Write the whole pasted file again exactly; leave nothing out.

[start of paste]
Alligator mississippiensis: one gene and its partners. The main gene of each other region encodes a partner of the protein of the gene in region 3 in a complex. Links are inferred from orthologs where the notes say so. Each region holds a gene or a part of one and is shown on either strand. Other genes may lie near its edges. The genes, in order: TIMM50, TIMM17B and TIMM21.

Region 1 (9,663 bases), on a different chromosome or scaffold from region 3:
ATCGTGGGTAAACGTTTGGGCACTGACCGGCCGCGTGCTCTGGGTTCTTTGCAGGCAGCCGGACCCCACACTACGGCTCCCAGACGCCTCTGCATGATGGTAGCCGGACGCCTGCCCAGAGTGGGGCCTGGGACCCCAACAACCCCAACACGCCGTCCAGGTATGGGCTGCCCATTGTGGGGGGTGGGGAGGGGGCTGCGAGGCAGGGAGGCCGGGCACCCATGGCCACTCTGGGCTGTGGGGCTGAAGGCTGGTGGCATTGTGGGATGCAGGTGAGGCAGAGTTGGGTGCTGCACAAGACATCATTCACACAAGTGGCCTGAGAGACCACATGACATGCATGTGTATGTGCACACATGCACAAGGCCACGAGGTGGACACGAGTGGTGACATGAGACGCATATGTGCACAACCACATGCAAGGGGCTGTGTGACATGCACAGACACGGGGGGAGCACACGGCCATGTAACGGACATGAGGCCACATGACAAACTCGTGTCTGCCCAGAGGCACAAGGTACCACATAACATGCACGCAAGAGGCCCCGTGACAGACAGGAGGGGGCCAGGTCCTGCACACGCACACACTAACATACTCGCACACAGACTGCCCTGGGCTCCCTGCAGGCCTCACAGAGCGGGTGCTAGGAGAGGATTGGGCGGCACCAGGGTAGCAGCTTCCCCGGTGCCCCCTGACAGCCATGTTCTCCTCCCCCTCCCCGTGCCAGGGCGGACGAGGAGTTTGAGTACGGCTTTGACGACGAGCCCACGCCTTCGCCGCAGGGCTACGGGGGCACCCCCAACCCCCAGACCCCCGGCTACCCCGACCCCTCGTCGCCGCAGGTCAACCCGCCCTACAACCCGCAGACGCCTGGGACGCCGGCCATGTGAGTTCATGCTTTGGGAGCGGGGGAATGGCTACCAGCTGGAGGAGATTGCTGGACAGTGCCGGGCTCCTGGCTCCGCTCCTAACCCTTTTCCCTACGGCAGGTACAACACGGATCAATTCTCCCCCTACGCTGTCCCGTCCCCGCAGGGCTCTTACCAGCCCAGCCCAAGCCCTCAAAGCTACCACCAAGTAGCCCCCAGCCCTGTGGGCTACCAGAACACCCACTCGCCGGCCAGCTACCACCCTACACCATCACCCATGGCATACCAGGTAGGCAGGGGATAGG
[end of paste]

Alligator mississippiensis: one gene and its partners. The main gene of each other region encodes a partner of the protein of the gene in region 3 in a complex. Links are inferred from orthologs where the notes say so. Each region holds a gene or a part of one and is shown on either strand. Other genes may lie near its edges. The genes, in order: TIMM50, TIMM17B and TIMM21.

Region 1 (9,663 bases), on a different chromosome or scaffold from region 3:
ATCGTGGGTAAACGTTTGGGCACTGACCGGCCGCGTGCTCTGGGTTCTTTGCAGGCAGCCGGACCCCACACTACGGCTCCCAGACGCCTCTGCATGATGGTAGCCGGACGCCTGCCCAGAGTGGGGCCTGGGACCCCAACAACCCCAACACGCCGTCCAGGTATGGGCTGCCCATTGTGGGGGGTGGGGAGGGGGCTGCGAGGCAGGGAGGCCGGGCACCCATGGCCACTCTGGGCTGTGGGGCTGAAGGCTGGTGGCATTGTGGGATGCAGGTGAGGCAGAGTTGGGTGCTGCACAAGACATCATTCACACAAGTGGCCTGAGAGACCACATGACATGCATGTGTATGTGCACACATGCACAAGGCCACGAGGTGGACACGAGTGGTGACATGAGACGCATATGTGCACAACCACATGCAAGGGGCTGTGTGACATGCACAGACACGGGGGGAGCACACGGCCATGTAACGGACATGAGGCCACATGACAAACTCGTGTCTGCCCAGAGGCACAAGGTACCACATAACATGCACGCAAGAGGCCCCGTGACAGACAGGAGGGGGCCAGGTCCTGCACACGCACACACTAACATACTCGCACACAGACTGCCCTGGGCTCCCTGCAGGCCTCACAGAGCGGGTGCTAGGAGAGGATTGGGCGGCACCAGGGTAGCAGCTTCCCCGGTGCCCCCTGACAGCCATGTTCTCCTCCCCCTCCCCGTGCCAGGGCGGACGAGGAGTTTGAGTACGGCTTTGACGACGAGCCCACGCCTTCGCCGCAGGGCTACGGGGGCACCCCCAACCCCCAGACCCCCGGCTACCCCGACCCCTCGTCGCCGCAGGTCAACCCGCCCTACAACCCGCAGACGCCTGGGACGCCGGCCATGTGAGTTCATGCTTTGGGAGCGGGGGAATGGCTACCAGCTGGAGGAGATTGCTGGACAGTGCCGGGCTCCTGGCTCCGCTCCTAACCCTTTTCCCTACGGCAGGTACAACACGGATCAATTCTCCCCCTACGCTGTCCCGTCCCCGCAGGGCTCTTACCAGCCCAGCCCAAGCCCTCAAAGCTACCACCAAGTAGCCCCCAGCCCTGTGGGCTACCAGAACACCCACTCGCCGGCCAGCTACCACCCTACACCATCACCCATGGCATACCAGGTAGGCAGGGGATAGG